Monday, June 30, 2008

To Er or not to Er?

After we got back from the street fair yesterday, Elijah was completely out of sorts. Wouldn’t eat. Wouldn’t nap. Wouldn’t watch Sesame Street. I thought, and announced loudly, that Eli was being a jerk and just wanted to ruin my Sunday. Diana thought that something else was wrong. She was, as usual, right.

‘Round about 11pm, Eli woke up screaming bloody murder. It was no nightmare. Di couldn’t get him to settle down. So she called me in to his room to administer the…ugh…rectal thermometer.

Hold on a second. Can I have a word with any inventors out there reading the blog? Do you think its possible to invent a baby thermometer that doesn’t involve intense embarrassment and emotional trauma for all involved? Consider me your first customer.

OK, back to the story. The thermometer beeped. It read 109. Diana shouted, “It’s 109!” and her eyes got a very fight or flight look in them. Now, unless my baby boy had suddenly acquired super powers, it was physically impossible for him to have a 109 temp. I was with him all day and he was never exposed to Gama rays or bitten by a radioactive spider.

But try telling that to a very sick baby and a very worried mother.

We checked his bottom again and the temp was a more human 103. But still way too hot for our tastes. Di called the emergency pediatrician, who confirmed that the only way he could have a 109 temp was if he were a member of The Fantastic Four. But then she gave us a choice. Come in to the office first thing in the morning or go immediately to the ER.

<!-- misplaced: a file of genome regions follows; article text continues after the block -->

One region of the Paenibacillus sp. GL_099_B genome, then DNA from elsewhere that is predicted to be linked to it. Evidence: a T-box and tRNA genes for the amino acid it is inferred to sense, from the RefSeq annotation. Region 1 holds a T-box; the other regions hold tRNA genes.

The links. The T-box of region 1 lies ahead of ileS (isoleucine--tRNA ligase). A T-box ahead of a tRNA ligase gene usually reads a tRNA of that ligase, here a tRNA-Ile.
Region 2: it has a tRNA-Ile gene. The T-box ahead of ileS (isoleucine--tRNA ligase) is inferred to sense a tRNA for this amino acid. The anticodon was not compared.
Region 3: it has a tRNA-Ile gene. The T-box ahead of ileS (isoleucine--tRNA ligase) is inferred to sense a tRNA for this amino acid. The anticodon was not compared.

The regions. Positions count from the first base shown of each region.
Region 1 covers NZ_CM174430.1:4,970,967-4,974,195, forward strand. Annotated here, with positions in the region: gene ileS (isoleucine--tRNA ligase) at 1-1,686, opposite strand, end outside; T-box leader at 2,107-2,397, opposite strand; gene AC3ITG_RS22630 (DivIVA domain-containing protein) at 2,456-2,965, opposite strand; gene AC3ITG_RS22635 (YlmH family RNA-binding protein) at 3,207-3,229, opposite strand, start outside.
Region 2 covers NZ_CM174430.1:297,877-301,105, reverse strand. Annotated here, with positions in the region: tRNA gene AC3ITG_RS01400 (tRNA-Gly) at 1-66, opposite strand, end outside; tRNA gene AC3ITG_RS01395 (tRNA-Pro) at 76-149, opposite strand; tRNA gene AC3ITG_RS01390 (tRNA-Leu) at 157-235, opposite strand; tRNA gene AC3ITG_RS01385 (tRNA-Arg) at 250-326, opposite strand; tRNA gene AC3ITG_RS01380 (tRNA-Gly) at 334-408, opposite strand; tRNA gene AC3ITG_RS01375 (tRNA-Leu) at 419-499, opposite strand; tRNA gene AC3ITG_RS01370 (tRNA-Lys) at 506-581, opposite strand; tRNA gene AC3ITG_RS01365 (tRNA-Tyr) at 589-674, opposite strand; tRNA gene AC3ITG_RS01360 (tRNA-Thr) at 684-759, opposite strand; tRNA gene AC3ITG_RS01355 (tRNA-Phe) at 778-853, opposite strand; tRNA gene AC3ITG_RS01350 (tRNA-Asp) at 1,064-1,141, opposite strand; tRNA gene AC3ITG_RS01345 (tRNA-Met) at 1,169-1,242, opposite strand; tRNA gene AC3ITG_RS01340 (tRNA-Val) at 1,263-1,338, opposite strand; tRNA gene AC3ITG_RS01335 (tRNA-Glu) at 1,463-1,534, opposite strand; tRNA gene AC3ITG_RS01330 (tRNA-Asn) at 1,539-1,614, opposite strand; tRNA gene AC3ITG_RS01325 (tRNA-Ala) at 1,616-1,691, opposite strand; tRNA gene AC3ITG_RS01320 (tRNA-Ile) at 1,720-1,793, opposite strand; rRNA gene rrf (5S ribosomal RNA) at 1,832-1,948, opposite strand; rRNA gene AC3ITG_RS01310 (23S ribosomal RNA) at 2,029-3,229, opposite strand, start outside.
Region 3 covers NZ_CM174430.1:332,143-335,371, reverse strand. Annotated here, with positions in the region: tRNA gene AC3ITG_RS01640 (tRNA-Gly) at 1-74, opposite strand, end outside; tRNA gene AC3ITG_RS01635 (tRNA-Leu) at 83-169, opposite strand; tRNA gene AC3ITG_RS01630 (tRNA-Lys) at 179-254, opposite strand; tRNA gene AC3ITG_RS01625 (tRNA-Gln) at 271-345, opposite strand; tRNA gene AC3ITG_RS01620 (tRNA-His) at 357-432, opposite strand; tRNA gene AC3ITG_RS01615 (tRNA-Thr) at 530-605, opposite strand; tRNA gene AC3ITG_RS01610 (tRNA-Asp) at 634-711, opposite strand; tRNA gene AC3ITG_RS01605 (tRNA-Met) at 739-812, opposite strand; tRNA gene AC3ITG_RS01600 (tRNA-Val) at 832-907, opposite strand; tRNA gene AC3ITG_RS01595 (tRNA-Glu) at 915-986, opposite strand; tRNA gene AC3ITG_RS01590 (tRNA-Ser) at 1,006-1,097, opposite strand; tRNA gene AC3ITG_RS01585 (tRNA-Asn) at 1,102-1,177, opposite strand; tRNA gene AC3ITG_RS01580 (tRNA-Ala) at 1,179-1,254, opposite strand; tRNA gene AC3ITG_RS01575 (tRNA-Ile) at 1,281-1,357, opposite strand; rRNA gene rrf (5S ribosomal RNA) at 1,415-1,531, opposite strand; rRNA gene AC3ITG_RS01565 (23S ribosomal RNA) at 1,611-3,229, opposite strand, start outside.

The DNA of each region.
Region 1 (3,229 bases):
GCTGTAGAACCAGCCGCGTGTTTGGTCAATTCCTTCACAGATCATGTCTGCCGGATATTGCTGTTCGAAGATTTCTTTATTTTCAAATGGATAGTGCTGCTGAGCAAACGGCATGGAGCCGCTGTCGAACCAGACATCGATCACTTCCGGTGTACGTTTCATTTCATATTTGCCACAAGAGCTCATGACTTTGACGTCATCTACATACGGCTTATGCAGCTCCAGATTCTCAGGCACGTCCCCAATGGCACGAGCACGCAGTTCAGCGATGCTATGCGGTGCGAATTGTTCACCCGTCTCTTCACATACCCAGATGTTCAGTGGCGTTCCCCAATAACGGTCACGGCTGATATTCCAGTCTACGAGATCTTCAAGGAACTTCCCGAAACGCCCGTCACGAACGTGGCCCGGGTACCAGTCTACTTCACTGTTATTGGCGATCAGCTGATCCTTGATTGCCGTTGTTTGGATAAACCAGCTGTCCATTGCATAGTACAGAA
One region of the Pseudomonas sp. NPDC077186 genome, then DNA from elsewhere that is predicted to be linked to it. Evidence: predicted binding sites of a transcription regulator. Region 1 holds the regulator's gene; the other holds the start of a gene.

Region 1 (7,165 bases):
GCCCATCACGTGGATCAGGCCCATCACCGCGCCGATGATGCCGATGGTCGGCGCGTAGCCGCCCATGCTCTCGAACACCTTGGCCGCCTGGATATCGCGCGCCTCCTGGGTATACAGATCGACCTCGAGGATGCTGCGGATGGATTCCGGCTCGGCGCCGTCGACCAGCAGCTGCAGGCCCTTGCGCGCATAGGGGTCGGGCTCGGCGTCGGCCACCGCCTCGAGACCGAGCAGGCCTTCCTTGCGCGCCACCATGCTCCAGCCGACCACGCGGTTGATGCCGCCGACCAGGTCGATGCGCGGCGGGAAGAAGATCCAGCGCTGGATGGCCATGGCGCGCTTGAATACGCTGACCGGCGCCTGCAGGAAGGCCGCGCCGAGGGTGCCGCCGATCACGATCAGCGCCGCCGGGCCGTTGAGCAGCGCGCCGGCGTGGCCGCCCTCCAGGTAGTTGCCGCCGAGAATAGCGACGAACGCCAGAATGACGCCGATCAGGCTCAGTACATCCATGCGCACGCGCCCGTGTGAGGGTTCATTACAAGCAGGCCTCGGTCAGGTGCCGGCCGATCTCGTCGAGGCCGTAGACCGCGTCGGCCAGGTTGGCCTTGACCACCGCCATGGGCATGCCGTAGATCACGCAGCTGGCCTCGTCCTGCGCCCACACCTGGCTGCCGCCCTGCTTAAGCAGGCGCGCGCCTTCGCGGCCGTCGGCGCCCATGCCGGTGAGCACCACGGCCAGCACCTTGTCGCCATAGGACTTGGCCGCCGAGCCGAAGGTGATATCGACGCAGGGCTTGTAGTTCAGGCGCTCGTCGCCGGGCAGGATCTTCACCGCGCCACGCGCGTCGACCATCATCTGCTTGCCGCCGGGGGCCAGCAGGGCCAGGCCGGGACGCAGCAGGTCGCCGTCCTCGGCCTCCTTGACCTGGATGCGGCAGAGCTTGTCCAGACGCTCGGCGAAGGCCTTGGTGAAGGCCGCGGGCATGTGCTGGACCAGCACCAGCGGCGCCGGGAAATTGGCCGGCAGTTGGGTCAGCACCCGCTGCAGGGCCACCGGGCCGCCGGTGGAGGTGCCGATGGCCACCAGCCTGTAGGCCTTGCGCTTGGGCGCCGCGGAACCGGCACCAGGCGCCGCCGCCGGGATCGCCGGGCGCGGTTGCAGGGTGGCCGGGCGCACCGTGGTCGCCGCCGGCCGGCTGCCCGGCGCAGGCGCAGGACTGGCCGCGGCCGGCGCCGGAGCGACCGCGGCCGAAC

My bed and pillow were calling from the other room, “Go tomorrow! It’s comfy in here. And your stuffed animals miss you…”

But we opted for the ER, figuring no one was getting sleep anyway. Grover held the door open with a look that said, “Don’t bring that human puppy back unless it stops screaming.”

We arrived at the Evanston ER a few minutes later. The Sunday night ER team was a pretty far cry from the A-Team. At no point did anyone actually check to see why there was a burning hot baby in the waiting room. The debate of whose turn it was for a cigarette break consumed them.

Coincidentally, the dose of baby Motrin kicked in on Eli and he cooled off significantly and transformed from zombie to squirrel. We left the ER, thanking them for their attention and went home.

Eli never actually went to sleep, but he seemed out of the woods. Today, his doctor said it was a virus and probably not a precursor to the ability to fly or control the weather.

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